ATHLETE’S FOOT (technical name tinea pedis) is a rash caused by a fungus that usually appears between the toes.
The affected skin may be itchy, red, scaly, dry, cracked or blistered. It’s not usually serious, but should be treated to stop it spreading to other parts of the body or other people, and treatment usually involves over-the-counter creams, sprays or liquids and good foot hygiene.
Athlete’s foot most commonly affects the skin between the toes or on the bottom of the feet, and the affected areas of skin may be dry, red, scaly and flaky; white, soggy and cracked; itchy and sore; or covered in small blisters
The infection can spread around your foot and to your toenails, and scratching the infected skin and then touching other parts of your body can also spread the infection.
In severe cases, skin damaged by athlete’s foot can become infected with bacteria. This can lead to cellulitis, which causes the skin to become red, hot and swollen.
Athlete’s foot is caused by fungi growing and multiplying on the skin. The fungi that cause the infection thrive in warm, dark and moist places like feet.
You’re more likely to get athlete’s foot if you don’t keep your feet clean and dry; wear shoes that cause your feet to get hot and sweaty; walk around barefoot in places where fungal infections can spread easily, such as communal showers, locker rooms and gyms; share towels, socks and shoes with other people; have a weakened immune system; have certain other health conditions, such as diabetes.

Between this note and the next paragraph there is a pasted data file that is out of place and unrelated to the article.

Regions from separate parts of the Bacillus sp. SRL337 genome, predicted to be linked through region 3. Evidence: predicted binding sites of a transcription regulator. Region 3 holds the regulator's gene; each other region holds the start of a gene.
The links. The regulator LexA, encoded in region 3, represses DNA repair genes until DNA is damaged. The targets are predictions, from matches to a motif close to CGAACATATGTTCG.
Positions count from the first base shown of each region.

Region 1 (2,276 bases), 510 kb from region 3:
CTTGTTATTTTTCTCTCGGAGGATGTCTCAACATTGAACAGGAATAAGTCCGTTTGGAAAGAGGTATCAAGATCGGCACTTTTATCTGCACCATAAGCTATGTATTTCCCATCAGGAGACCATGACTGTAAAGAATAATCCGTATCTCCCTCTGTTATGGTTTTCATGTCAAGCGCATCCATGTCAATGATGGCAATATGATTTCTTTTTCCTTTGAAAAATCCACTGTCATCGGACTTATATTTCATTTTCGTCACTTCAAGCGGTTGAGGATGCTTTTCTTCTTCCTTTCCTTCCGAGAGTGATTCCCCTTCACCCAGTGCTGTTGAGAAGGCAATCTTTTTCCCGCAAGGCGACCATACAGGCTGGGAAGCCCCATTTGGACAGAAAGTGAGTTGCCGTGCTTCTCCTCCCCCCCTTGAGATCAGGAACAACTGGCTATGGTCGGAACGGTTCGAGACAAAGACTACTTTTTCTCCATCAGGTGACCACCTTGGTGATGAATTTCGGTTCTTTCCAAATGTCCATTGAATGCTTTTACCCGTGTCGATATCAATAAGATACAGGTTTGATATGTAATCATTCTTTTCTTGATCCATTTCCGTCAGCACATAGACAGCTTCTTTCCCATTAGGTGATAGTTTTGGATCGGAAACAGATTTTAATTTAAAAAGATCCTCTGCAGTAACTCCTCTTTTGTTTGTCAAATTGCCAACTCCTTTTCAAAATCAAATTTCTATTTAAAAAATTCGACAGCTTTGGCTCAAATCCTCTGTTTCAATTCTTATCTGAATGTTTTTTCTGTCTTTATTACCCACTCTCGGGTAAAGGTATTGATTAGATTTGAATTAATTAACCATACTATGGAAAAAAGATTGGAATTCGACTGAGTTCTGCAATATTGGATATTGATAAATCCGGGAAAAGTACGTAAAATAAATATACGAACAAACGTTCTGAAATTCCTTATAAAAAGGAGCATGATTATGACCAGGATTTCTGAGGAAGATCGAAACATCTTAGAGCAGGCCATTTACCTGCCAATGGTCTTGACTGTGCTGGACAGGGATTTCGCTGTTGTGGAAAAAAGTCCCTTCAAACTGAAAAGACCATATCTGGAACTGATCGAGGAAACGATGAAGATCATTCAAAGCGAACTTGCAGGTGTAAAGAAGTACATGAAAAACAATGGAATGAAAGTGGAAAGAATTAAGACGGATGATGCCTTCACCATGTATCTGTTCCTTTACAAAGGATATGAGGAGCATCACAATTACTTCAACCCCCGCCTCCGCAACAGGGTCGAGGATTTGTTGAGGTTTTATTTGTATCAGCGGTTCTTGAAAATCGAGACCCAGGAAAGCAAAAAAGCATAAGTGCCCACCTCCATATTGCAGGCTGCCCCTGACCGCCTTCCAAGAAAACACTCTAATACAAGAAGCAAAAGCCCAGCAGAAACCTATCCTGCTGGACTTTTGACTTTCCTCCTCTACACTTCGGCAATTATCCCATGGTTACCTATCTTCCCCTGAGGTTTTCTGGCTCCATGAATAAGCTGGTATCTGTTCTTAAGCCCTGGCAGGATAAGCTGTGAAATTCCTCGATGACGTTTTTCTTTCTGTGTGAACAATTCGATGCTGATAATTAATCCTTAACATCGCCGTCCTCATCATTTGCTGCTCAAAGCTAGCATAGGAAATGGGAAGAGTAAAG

Athlete’s foot is unlikely to get better on its own. It can usually be treated using antifungal treatments available from pharmacies without needing to see a GP, although not all types are suitable for children, older people, and pregnant or breastfeeding women.
If your rash is very sore and itchy, a pharmacist may recommend using a mild steroid cream to ease any discomfort, but this should only be used for a short period and in combination with antifungal treatment.